Some West Town Academy students unveiled the debut of a music video they created, while others read original poetry, and another team performed dances. The Academy also welcomed a special guest performer -- 7-year old singer Trinity Bonafé – who demonstrated that she is “more than just” a seven year old. All of the home-room projects, performances and activities emphasized the importance of understanding our heritage and background, while growing to become “more than just” a member of one group into a contributing member of a broader community. Academy Principal Keisha Davis-Johnson ended the program with a salute to the students for their hard work and self expression in creating the Festival, and their success in demonstrating the positive power that young people can have. Every year in October, the Academy students and staff also plan and hold another major cultural celebration, the Latin American Heritage Festival.

Community Dedication & Open House Draws Over 400 to Greater West Town's "COMMUNITY CAREER TRAINING & ECONOMIC DEVELOPMENT CENTER" -

The Dream Becomes a Reality!

December 9th, 2010 Greater West Town’s staff, Board members, and the community dedicated Greater West Town’s new Center at 500 N. Sacramento to the service and revitalization of the surrounding neighborhoods. 

Student “ambassadors” from West Town Academy welcomed and signed in guests, while the SON DEL VIENTO Folkloric Ensemble greeted them with dazzling vocal and dance performances in the Academy’s new Multi-Purpose Room. Quickly the crowd swelled to more than 400 people! Among those guests: Local employers with longstanding Community-Business partnerships with GWTP’s Adult Placement and Industrial Skills Training programs; local and state officials; community residents; colleagues from other community service agencies; current GWTP Program Participants; and alumni from all the programs, eager to see GWTP’s new “home.” 

GWTP Board Member Rev. Gerald Hicks gave the Dedication of the new Center at a handsome podium designed and built by Woodworking program participants, and spoke of the mission, purpose, and future of the agency – to serve and empower local residents by providing expanding educational and economic opportunities to all who take part in Greater West Town’s programs. 

READ MORE warehouse help


October, 2010

A Vision realized . . . New Community Training Center Completed! . . . Expanded Operations Begun!

In October 2010, Greater West Town Project completed construction and moved expanded operations into its new home in the community at 500 N. Sacramento Blvd. GWTP transformed an unused, outmoded 55,000 sq.ft. factory into a modern, state-of-the-art, energy efficient facility. The Center has been recognized nationally as a model community development initiative linking the education and training of disadvantaged area residents with economic development efforts and workforce needs of local businesses.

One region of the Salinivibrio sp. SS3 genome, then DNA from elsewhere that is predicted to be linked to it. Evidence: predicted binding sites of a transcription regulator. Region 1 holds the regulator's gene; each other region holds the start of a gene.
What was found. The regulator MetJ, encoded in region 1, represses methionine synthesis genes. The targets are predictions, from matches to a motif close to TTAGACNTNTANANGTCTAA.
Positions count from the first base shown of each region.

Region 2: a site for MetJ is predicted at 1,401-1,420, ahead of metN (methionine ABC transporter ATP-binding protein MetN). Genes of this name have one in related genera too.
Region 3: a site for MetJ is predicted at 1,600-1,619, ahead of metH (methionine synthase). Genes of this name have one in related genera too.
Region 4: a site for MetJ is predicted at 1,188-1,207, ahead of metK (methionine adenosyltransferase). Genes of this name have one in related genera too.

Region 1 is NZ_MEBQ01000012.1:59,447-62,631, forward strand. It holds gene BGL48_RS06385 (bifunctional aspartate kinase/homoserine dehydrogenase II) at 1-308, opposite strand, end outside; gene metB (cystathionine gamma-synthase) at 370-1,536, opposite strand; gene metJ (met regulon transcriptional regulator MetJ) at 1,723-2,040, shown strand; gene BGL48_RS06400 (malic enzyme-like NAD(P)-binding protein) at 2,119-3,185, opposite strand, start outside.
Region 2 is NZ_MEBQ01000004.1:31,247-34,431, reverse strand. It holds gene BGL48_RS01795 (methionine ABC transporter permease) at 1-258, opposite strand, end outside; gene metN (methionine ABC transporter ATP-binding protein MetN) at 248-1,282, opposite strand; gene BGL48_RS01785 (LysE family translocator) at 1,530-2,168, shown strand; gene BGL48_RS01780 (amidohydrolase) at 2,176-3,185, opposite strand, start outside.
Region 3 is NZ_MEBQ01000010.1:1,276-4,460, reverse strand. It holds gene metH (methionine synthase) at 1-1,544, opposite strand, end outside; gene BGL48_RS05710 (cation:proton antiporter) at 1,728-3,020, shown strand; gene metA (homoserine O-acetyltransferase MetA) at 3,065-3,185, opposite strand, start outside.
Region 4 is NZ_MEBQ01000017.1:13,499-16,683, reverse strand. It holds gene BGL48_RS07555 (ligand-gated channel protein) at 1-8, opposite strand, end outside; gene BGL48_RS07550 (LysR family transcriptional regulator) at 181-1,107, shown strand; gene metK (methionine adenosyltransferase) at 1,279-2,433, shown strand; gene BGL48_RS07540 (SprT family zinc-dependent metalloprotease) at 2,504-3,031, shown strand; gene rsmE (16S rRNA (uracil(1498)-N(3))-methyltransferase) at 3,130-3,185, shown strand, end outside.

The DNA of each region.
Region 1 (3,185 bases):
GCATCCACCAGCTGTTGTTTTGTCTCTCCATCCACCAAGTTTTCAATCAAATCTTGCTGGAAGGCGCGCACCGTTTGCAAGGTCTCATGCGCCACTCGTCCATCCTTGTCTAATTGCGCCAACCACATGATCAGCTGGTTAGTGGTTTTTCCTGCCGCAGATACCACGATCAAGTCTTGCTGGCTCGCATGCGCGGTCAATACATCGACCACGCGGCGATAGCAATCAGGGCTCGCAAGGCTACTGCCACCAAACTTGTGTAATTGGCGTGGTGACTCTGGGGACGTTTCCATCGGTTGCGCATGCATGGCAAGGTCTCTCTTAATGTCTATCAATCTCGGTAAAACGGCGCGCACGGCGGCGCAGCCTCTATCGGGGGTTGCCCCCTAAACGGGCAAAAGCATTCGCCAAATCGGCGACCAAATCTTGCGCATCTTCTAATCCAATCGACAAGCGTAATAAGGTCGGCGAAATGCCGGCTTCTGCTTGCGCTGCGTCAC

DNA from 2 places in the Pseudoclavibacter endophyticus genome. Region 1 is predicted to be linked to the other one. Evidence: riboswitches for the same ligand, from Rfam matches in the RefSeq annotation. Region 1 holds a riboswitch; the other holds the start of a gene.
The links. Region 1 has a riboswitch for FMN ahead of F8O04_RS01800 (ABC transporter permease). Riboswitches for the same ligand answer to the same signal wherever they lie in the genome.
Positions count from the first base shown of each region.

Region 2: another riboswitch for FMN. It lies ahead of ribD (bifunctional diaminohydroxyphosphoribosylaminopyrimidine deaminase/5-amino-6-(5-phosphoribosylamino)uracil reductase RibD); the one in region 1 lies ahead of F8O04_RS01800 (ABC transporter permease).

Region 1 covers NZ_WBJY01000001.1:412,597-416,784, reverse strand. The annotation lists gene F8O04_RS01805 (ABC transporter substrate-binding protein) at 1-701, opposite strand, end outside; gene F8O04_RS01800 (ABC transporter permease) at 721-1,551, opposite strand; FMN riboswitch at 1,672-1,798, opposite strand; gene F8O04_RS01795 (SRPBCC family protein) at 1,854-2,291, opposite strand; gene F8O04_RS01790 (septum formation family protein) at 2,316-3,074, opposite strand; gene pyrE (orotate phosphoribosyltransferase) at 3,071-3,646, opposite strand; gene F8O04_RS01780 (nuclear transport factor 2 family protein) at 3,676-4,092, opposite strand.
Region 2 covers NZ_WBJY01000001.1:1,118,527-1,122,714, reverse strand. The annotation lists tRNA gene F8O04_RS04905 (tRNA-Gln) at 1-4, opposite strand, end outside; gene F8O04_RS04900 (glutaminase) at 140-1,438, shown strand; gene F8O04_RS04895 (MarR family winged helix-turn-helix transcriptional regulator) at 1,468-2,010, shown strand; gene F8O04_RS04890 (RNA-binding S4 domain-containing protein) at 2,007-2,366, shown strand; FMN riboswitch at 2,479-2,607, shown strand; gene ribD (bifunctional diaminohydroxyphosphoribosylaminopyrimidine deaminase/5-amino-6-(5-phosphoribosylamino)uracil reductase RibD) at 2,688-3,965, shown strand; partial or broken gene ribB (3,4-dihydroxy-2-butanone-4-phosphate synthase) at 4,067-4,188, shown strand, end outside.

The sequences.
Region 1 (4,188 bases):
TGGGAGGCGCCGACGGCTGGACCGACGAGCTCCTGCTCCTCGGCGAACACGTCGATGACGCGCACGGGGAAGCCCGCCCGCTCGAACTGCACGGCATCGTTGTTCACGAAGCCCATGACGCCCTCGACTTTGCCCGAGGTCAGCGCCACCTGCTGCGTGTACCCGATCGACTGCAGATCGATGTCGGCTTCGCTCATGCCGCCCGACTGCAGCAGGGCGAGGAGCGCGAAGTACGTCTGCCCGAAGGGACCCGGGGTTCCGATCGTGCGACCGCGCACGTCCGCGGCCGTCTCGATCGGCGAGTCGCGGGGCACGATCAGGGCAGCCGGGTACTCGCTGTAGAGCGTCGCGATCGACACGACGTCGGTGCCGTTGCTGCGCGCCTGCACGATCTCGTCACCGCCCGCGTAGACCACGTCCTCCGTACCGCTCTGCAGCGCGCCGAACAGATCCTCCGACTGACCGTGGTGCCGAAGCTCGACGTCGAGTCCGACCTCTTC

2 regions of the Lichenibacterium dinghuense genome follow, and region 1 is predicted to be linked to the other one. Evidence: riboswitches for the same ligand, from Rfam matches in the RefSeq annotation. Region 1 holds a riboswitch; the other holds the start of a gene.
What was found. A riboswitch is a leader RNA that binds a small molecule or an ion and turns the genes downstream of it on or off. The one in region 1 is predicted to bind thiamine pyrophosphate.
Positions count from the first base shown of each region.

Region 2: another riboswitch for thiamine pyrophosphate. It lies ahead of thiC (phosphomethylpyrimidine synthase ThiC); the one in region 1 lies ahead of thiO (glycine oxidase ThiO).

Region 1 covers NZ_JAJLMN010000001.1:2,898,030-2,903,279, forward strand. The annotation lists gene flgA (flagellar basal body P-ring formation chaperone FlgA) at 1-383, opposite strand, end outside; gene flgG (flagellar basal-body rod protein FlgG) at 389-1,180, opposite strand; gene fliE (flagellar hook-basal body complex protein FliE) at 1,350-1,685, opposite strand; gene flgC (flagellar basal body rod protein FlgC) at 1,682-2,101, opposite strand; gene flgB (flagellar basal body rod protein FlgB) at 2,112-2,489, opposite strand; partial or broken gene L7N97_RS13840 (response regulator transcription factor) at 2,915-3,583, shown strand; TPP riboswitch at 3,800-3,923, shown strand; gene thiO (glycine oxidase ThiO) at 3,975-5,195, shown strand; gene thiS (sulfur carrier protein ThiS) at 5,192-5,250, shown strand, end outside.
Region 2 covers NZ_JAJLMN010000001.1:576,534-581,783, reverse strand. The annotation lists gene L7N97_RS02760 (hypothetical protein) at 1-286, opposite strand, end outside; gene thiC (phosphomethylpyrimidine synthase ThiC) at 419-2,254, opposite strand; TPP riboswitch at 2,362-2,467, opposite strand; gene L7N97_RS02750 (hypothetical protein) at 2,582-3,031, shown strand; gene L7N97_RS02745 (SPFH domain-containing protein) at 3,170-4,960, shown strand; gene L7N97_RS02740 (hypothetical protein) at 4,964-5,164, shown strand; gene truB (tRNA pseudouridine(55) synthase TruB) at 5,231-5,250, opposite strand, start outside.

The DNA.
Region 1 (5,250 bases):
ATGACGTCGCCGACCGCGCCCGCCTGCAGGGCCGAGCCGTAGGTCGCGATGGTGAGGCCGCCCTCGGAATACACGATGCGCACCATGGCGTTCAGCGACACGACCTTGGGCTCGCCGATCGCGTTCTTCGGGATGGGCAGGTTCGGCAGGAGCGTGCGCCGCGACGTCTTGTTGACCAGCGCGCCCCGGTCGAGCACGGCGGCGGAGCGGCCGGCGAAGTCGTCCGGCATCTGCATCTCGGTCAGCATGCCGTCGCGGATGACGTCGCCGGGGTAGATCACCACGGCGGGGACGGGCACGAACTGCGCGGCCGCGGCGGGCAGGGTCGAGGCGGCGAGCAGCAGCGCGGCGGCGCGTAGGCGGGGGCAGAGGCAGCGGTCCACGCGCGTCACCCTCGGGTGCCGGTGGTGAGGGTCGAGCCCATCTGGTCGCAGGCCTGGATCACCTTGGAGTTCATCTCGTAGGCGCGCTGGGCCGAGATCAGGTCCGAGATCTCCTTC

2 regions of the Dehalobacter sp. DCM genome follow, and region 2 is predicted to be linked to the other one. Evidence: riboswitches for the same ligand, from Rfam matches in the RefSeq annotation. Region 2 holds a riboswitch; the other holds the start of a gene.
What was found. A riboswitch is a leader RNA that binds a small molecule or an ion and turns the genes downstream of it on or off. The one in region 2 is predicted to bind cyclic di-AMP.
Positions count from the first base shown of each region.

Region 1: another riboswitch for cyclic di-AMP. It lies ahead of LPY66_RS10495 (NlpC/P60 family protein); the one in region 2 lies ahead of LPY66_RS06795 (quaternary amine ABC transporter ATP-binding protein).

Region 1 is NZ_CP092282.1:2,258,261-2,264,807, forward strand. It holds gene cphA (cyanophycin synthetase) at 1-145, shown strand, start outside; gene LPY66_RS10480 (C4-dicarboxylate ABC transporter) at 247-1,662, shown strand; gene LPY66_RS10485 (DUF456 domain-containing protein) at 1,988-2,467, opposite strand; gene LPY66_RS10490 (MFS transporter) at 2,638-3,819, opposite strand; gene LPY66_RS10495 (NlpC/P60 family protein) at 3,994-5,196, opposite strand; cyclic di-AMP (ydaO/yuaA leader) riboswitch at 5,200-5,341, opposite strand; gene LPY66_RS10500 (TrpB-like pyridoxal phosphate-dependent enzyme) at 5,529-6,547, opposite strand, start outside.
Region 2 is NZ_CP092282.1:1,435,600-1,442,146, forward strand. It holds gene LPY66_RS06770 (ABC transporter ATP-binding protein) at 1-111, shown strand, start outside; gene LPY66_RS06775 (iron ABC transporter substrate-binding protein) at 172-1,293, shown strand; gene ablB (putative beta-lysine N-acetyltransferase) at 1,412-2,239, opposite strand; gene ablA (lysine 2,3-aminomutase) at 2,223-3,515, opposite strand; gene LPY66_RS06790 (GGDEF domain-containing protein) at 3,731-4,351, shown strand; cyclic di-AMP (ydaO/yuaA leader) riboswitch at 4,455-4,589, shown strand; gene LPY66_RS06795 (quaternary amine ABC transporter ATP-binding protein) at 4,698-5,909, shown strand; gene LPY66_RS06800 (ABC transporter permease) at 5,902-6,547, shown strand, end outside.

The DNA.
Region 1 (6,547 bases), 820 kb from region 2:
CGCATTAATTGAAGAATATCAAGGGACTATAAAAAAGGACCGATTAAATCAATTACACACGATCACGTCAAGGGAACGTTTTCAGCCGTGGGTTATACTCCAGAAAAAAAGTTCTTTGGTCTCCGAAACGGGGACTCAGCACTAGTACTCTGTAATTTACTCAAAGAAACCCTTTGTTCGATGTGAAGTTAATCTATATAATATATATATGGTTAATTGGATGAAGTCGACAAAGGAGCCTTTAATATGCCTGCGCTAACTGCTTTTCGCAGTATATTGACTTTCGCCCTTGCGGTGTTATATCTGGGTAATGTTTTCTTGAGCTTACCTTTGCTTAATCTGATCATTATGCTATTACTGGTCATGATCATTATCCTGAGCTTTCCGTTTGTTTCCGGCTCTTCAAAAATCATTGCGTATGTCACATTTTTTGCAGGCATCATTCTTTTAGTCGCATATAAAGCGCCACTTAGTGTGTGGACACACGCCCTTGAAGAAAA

The Center houses the West Town Academy Alternative High School where out-of-school youth return to earn their diplomas and prepare for careers, the Woodworking and Shipping and Receiving job training programs in partnership with local industry, and the Business Incubator that will provide affordable “green” space for start-up companies committed to local hiring. 

The new Center will enable Greater West Town Project o significantly expand educational and economic opportunity to Chicago residents from struggling disadvantaged communities, nearly doubling the number of community residents GWTP can serve. 

Get the details about the educational and economic benefits that the new Center will generate for the community: Link to Community Career Training and Economic Development Center. 

How is the New Community Center funded? READ MORE
October 30, 2009 

US Treasury Secretary Geithner Visits GWTP 
Hails Programs and Development Plans as National Model. 


Treasury Secretary Timothy Geithner recognized GWTP’s training programs and development plans as national models for community economic development while announcing a major increase in Federal funds for investment and low income communities across the country. Secretary Geithner visited GWTP’s training center along with state, federal and local officials on Friday, October 30th to promote the Obama administration’s expansion of the New Market’s Tax Credit Program that Greater West Town has used to help finance its Community Career Education & Economic Development Center, which is currently under construction at 500 N. Sacramento. READ MORE